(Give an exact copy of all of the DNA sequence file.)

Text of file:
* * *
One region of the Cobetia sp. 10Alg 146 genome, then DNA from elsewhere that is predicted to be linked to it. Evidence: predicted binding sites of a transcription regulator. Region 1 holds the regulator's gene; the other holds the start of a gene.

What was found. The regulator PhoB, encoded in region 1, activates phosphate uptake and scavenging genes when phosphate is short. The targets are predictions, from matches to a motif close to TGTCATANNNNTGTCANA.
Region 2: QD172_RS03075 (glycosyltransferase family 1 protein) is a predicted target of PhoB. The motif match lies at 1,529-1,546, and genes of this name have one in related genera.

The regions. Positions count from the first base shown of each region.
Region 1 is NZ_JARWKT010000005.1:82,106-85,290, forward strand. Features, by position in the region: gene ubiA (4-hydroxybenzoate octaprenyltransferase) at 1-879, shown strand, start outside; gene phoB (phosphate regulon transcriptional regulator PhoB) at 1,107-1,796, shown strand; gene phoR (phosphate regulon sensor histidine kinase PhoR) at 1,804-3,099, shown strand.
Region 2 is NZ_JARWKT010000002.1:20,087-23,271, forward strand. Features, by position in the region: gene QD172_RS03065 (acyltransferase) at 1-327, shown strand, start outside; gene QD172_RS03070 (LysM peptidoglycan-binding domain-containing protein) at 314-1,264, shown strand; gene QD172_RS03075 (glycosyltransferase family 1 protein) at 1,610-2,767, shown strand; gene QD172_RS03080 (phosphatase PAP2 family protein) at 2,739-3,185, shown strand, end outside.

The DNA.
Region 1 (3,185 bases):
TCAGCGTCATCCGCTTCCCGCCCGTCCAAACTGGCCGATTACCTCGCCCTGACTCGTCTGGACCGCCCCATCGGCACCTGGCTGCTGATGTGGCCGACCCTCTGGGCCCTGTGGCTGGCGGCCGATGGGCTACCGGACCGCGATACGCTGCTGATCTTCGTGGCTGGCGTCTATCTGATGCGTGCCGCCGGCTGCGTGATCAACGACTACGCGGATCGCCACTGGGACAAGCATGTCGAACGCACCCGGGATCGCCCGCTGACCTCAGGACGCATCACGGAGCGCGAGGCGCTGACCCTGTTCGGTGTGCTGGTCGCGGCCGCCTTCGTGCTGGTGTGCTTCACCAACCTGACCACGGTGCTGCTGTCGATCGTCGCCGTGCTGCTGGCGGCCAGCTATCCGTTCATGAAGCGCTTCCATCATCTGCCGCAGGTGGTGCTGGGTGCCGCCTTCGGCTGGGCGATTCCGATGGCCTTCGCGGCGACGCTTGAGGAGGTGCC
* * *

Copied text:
One region of the Cobetia sp. 10Alg 146 genome, then DNA from elsewhere that is predicted to be linked to it. Evidence: predicted binding sites of a transcription regulator. Region 1 holds the regulator's gene; the other holds the start of a gene.

What was found. The regulator PhoB, encoded in region 1, activates phosphate uptake and scavenging genes when phosphate is short. The targets are predictions, from matches to a motif close to TGTCATANNNNTGTCANA.
Region 2: QD172_RS03075 (glycosyltransferase family 1 protein) is a predicted target of PhoB. The motif match lies at 1,529-1,546, and genes of this name have one in related genera.

The regions. Positions count from the first base shown of each region.
Region 1 is NZ_JARWKT010000005.1:82,106-85,290, forward strand. Features, by position in the region: gene ubiA (4-hydroxybenzoate octaprenyltransferase) at 1-879, shown strand, start outside; gene phoB (phosphate regulon transcriptional regulator PhoB) at 1,107-1,796, shown strand; gene phoR (phosphate regulon sensor histidine kinase PhoR) at 1,804-3,099, shown strand.
Region 2 is NZ_JARWKT010000002.1:20,087-23,271, forward strand. Features, by position in the region: gene QD172_RS03065 (acyltransferase) at 1-327, shown strand, start outside; gene QD172_RS03070 (LysM peptidoglycan-binding domain-containing protein) at 314-1,264, shown strand; gene QD172_RS03075 (glycosyltransferase family 1 protein) at 1,610-2,767, shown strand; gene QD172_RS03080 (phosphatase PAP2 family protein) at 2,739-3,185, shown strand, end outside.

The DNA.
Region 1 (3,185 bases):
TCAGCGTCATCCGCTTCCCGCCCGTCCAAACTGGCCGATTACCTCGCCCTGACTCGTCTGGACCGCCCCATCGGCACCTGGCTGCTGATGTGGCCGACCCTCTGGGCCCTGTGGCTGGCGGCCGATGGGCTACCGGACCGCGATACGCTGCTGATCTTCGTGGCTGGCGTCTATCTGATGCGTGCCGCCGGCTGCGTGATCAACGACTACGCGGATCGCCACTGGGACAAGCATGTCGAACGCACCCGGGATCGCCCGCTGACCTCAGGACGCATCACGGAGCGCGAGGCGCTGACCCTGTTCGGTGTGCTGGTCGCGGCCGCCTTCGTGCTGGTGTGCTTCACCAACCTGACCACGGTGCTGCTGTCGATCGTCGCCGTGCTGCTGGCGGCCAGCTATCCGTTCATGAAGCGCTTCCATCATCTGCCGCAGGTGGTGCTGGGTGCCGCCTTCGGCTGGGCGATTCCGATGGCCTTCGCGGCGACGCTTGAGGAGGTGCC